Moving facilities into the future
We welcome Industry 4.0 as the next great industrial revolution where data will transform operations. However, mission-critical facilities struggle with the adoption of IoT technologies. Most of us take for granted the very facilities that enable our businesses to succeed. The reason? Perception and failed communication. Traditionally, facility operations have had a play-it-safe mentality and thought that “if they don’t know my name, then nothing has failed today.” It’s time to abandon this “if it ain’t broke, don’t fix it” mentality.
This idea of facilities operations remaining silent is very similar to the IT organization 25 years ago. IT was the “computer guy” and the help desk, a relationship built upon a negative perspective of solely fixing a problem. However, technology has evolved, and IT fought for a seat at the boardroom table as a critical part of the strategic success of the organization. There was an evolution from a reactive “break-fix” mentality to real strategic value, and thus came investment and an opportunity to contribute.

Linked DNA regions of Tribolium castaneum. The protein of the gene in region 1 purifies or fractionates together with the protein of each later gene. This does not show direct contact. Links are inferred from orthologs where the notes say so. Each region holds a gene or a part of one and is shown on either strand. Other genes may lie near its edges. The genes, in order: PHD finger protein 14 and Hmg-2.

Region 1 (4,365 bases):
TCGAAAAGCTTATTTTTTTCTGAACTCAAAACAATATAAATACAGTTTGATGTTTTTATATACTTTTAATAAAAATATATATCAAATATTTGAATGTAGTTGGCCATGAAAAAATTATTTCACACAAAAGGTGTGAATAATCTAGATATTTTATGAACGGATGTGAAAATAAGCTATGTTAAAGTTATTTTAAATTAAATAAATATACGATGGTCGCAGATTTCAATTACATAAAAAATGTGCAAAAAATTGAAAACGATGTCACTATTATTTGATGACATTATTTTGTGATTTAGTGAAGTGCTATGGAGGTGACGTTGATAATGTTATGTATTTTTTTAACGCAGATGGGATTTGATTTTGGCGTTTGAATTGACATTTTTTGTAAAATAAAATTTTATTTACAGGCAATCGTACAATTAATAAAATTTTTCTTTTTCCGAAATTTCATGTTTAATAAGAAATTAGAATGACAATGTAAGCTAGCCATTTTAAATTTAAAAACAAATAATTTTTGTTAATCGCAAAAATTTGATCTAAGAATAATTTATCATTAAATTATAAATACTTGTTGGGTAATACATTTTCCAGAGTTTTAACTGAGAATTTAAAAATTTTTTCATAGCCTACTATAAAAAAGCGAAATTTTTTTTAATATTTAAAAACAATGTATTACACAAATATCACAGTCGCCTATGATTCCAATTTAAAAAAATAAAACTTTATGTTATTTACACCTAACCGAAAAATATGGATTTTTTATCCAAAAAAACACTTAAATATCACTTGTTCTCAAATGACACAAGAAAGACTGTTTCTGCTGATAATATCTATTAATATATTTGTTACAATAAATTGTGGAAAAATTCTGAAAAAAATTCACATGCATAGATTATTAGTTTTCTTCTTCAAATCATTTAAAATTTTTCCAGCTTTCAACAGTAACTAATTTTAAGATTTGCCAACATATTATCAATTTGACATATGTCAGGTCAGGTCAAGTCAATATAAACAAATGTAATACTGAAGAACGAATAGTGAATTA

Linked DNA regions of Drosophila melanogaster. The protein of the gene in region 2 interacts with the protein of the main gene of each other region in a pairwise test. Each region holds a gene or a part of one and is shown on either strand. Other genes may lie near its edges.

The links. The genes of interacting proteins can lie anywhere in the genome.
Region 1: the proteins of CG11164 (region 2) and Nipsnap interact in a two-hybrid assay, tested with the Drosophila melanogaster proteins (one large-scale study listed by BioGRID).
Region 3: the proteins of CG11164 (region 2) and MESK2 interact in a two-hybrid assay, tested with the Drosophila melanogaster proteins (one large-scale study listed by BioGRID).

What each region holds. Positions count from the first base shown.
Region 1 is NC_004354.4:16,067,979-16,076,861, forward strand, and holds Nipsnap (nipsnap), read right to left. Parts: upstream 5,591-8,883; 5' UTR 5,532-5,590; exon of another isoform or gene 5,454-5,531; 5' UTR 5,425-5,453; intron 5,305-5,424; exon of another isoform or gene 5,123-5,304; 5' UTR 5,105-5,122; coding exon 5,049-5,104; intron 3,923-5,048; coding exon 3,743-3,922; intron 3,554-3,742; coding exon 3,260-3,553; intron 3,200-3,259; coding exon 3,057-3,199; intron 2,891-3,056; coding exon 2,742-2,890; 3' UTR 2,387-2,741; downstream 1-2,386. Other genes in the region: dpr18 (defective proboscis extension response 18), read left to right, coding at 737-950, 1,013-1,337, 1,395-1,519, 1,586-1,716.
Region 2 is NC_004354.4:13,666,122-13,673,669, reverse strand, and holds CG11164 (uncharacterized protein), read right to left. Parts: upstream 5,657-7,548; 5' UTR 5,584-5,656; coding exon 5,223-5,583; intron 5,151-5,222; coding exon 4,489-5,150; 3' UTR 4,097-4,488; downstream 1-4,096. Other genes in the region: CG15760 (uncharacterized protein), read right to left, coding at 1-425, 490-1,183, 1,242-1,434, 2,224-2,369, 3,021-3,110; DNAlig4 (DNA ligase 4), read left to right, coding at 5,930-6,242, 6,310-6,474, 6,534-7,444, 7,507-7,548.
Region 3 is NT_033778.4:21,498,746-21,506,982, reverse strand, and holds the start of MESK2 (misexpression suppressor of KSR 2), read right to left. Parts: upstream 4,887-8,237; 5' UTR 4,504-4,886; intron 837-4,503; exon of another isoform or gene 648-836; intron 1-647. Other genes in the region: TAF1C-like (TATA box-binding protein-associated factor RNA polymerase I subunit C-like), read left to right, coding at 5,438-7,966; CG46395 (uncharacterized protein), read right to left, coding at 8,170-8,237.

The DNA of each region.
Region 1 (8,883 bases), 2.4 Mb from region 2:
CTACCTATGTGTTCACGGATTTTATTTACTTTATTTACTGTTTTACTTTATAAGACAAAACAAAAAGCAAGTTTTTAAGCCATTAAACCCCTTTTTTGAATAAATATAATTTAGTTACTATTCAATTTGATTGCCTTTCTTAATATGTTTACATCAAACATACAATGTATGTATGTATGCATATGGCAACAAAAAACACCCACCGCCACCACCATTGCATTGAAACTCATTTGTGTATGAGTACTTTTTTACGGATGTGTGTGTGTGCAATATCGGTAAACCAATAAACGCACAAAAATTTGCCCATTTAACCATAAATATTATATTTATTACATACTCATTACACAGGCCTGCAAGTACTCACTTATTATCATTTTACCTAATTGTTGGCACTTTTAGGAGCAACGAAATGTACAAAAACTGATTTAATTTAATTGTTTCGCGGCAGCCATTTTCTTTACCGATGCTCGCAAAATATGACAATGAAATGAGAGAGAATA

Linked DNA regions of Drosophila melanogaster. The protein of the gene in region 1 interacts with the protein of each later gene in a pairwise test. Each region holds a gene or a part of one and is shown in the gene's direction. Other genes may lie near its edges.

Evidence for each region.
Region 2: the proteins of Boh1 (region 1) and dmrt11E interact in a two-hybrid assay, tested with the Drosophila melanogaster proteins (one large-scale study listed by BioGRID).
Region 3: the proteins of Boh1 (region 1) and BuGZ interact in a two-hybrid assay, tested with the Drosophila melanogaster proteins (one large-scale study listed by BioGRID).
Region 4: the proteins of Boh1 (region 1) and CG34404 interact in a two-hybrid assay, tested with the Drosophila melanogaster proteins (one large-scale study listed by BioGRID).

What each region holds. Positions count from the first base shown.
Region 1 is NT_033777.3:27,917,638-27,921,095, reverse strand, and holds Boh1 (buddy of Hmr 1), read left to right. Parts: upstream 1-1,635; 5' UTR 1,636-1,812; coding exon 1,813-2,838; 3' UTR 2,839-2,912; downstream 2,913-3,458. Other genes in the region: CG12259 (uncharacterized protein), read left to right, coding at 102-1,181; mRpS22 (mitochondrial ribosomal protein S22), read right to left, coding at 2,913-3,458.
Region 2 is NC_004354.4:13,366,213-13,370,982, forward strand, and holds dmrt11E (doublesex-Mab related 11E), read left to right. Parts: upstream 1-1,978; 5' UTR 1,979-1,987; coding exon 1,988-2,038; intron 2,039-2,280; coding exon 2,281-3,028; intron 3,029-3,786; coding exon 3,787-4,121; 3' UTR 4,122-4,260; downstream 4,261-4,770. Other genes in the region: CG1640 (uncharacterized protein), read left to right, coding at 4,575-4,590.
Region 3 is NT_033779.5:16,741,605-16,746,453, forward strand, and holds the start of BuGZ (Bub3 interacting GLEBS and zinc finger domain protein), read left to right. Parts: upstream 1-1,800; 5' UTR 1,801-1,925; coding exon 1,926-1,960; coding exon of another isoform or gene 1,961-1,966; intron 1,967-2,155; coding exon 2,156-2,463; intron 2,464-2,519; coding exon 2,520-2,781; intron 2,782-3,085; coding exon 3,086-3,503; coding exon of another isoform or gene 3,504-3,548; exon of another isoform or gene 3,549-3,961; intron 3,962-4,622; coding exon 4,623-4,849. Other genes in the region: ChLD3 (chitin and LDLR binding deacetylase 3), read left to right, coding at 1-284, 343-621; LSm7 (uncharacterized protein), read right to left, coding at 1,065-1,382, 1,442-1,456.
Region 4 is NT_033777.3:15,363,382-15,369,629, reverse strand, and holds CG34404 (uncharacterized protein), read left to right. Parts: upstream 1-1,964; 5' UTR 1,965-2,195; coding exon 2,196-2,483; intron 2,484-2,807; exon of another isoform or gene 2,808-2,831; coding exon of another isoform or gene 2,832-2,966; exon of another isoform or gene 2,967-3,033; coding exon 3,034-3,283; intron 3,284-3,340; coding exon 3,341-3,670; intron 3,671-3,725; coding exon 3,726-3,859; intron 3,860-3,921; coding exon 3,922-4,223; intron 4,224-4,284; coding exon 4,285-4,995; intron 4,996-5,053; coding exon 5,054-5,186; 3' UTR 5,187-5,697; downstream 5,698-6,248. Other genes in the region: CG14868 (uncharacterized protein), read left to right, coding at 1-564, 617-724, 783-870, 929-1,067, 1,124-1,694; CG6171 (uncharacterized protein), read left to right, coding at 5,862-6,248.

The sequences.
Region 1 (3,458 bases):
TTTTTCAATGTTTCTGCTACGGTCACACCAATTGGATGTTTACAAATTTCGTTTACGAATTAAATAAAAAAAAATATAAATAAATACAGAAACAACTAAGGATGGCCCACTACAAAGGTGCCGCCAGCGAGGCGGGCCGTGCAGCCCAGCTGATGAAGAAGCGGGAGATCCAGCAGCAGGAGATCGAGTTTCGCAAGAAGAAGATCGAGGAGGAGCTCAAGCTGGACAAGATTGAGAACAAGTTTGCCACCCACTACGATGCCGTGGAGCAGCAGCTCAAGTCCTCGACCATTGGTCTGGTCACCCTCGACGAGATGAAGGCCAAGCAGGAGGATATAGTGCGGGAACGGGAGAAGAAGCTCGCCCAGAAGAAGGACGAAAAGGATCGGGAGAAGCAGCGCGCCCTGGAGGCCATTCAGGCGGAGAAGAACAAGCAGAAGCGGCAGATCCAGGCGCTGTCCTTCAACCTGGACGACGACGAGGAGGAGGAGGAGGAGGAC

Now, that very opportunity lies at the feet of facility operations managers as the challenges facing us include sustainability, security, reliability, health and safety, and resilience.
Just pick up a paper and look at the headlines:
- 500,000 in California Are Without Electricity in Planned Shutdown
- Heart of New York goes dark as Manhattan suffers a power outage
- The World’s Busiest Airport Has Power Again, But the Outage Wreaked Havoc on Holiday Travelers
- NIH shuts down facility used to produce drugs for clinical trials
While sensational, these headlines are reflective of a bigger issue – major perception issues in the mission-critical facilities space that leave the rest of the sector just hoping they don’t end up in the same position.
The reality is that many facilities have an aging infrastructure, aging team members seeking retirement, and more complex systems and requirements than ever before. It is time to take the lessons learned by other industries and adopt digital transformation technologies to optimize facility operations.
It is time to recognize the value of data as a friend and not a foe.
Digital transformation and an abundance of usable data have allowed power companies to increase availability, reduce costs, and increase profits. Industrial IoT has enabled pharmaceutical companies to get to market faster with new products and helped oil and gas, manufacturing, chemical, and mining companies to improve product yield and enhance the reliability of their aging systems.